Sony Cuts PlayStation 2 Price to $14912 May, 2004 By: David Ward
It took a while, but Sony finally did what the game industry had been clamoring for and cut the price of the PlayStation 2 $20 to $149.99. At their annual press-briefing on the eve of the Electronic Entertainment Expo (E3), Sony executives predicted the move could accelerate the number of casual gamers into the current console market.
“The new $149 price point is part of our long-term vision for the PlayStation 2 platform,” explained Jack Tretton, EVP for Sony Computer Entertainment America (SCEA). Pointing out that 90 percent of the sales of the original PlayStation One came at $149 or below, Tretton added, “The potential growth for PlayStation 2 is promising.”
The Sony move, which applies to both its hardware-only SKU as well as its modem and ATV Fury game bundle, matches the Microsoft Xbox price cut to $149 in late March. SCEA CEO Kaz Hirai insisted the price drop was not made with an eye toward its competition, saying the company wanted to wait until the time was right. But the move comes at a time when the console industry in general, and the PlayStation 2 in particular, has been struggling to regain the momentum of several years ago. Over the last 12 months, PlayStation 2 hardware sales have been down 28 percent year over year.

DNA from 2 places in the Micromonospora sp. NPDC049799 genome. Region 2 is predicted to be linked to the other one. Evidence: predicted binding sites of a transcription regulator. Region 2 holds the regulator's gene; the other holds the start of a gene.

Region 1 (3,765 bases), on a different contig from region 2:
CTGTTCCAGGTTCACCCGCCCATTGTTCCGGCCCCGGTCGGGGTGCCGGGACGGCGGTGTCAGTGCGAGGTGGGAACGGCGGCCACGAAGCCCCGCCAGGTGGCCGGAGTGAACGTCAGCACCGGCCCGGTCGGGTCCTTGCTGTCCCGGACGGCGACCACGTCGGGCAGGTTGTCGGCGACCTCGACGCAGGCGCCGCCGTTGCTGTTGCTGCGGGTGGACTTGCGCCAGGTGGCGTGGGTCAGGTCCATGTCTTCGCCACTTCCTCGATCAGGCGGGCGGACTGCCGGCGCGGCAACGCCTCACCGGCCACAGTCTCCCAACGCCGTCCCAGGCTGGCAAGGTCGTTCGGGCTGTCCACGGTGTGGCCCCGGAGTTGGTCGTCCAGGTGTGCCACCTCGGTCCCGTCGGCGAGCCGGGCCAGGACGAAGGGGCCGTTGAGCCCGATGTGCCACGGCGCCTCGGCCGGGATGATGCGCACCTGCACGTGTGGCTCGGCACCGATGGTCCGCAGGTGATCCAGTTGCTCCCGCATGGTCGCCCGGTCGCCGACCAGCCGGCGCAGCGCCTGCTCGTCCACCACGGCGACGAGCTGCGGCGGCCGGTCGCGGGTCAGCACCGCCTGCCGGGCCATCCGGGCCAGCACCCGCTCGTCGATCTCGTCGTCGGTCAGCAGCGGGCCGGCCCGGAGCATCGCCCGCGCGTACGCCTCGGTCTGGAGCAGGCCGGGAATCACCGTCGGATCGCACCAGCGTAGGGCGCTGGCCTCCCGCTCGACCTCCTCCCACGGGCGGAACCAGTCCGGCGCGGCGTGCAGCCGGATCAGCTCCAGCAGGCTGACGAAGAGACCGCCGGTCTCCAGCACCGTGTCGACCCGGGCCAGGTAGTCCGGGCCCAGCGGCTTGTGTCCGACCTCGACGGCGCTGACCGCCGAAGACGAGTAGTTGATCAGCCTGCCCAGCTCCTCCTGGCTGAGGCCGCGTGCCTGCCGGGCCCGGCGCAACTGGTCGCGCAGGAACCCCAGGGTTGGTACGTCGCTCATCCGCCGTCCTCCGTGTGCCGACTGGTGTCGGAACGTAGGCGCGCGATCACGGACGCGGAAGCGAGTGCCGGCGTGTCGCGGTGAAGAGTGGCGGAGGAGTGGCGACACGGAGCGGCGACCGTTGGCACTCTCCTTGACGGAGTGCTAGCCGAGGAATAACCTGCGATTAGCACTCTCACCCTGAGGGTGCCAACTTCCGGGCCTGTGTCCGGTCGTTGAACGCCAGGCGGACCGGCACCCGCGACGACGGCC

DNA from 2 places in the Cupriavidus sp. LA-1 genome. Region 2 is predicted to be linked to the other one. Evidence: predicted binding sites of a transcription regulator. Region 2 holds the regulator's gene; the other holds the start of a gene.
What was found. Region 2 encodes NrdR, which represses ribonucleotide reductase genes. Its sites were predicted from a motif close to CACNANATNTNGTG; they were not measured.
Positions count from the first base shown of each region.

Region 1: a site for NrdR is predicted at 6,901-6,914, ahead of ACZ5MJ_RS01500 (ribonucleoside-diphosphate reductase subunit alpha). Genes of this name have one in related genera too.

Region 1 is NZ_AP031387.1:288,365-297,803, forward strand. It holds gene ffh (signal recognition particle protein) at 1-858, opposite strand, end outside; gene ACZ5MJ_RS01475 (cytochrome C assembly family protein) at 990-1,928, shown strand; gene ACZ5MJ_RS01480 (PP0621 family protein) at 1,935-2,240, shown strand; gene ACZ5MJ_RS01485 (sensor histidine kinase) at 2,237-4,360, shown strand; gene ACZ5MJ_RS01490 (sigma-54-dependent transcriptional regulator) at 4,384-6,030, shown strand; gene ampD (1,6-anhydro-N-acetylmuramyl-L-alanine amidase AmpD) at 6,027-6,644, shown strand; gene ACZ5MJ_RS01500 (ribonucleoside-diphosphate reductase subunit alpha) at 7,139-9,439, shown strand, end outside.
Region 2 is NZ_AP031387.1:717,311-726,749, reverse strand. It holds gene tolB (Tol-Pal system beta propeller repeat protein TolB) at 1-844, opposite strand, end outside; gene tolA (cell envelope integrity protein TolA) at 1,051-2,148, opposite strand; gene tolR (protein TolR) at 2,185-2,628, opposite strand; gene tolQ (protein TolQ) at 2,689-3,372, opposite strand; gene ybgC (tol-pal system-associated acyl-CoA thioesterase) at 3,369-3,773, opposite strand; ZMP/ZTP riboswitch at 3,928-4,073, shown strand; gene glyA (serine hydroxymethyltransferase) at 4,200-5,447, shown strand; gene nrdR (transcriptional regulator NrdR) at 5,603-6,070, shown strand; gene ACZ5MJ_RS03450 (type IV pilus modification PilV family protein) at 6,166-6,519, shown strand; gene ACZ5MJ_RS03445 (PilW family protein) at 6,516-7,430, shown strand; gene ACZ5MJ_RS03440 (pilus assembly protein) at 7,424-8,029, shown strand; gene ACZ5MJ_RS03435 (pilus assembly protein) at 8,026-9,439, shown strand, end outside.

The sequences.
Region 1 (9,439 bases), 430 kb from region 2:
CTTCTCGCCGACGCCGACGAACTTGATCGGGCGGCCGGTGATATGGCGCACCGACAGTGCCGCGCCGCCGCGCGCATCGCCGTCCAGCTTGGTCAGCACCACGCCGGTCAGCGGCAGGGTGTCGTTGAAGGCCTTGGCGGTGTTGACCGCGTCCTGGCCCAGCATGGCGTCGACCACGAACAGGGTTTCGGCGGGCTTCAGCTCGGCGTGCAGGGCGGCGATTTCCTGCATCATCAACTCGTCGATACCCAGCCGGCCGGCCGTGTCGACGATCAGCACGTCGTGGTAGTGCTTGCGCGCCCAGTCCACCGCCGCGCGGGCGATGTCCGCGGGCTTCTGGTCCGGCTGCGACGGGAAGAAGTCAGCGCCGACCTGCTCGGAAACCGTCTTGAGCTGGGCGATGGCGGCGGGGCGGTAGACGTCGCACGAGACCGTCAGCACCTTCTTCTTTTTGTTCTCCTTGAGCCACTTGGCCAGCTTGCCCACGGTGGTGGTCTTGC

With Xbox sales flat over the past 12 months, the only company that seemed to bring any momentum into E3 was Nintendo. Thanks to a GameCube price cut to $99 last September, Nintendo total sales, including Game Boy products, were up 7 percent during the first three months of 2004. At Nintendo's annual press briefing, Senior VP George Harrison said that even with the recent cuts by Sony and Microsoft, “It will be quite some time before our competitors can match our $99 price,” adding GameCube remains in the best position to capture many of the 20 million gamers expected to purchase a console in the next few years.
Nintendo also showcased its new Dual Screen Game Boy Advance and announced that the product will be launching this year in Japan and North America at an affordable price. The Nintendo DS features a PDA-like touch screen, microphone for voice activated gaming as well as wireless and Wi-Fi connectivity that will enable gamers across the world to play one another.
In a direct reference to Sony and its early 2005 launch of the PSP portable system, Harrison said the Game Boy franchise has successfully fought off competition from nine companies bringing out handheld game players over the last decade. “As a 10th competitor makes its run at Game Boy, the DS raises the bar before they even started.”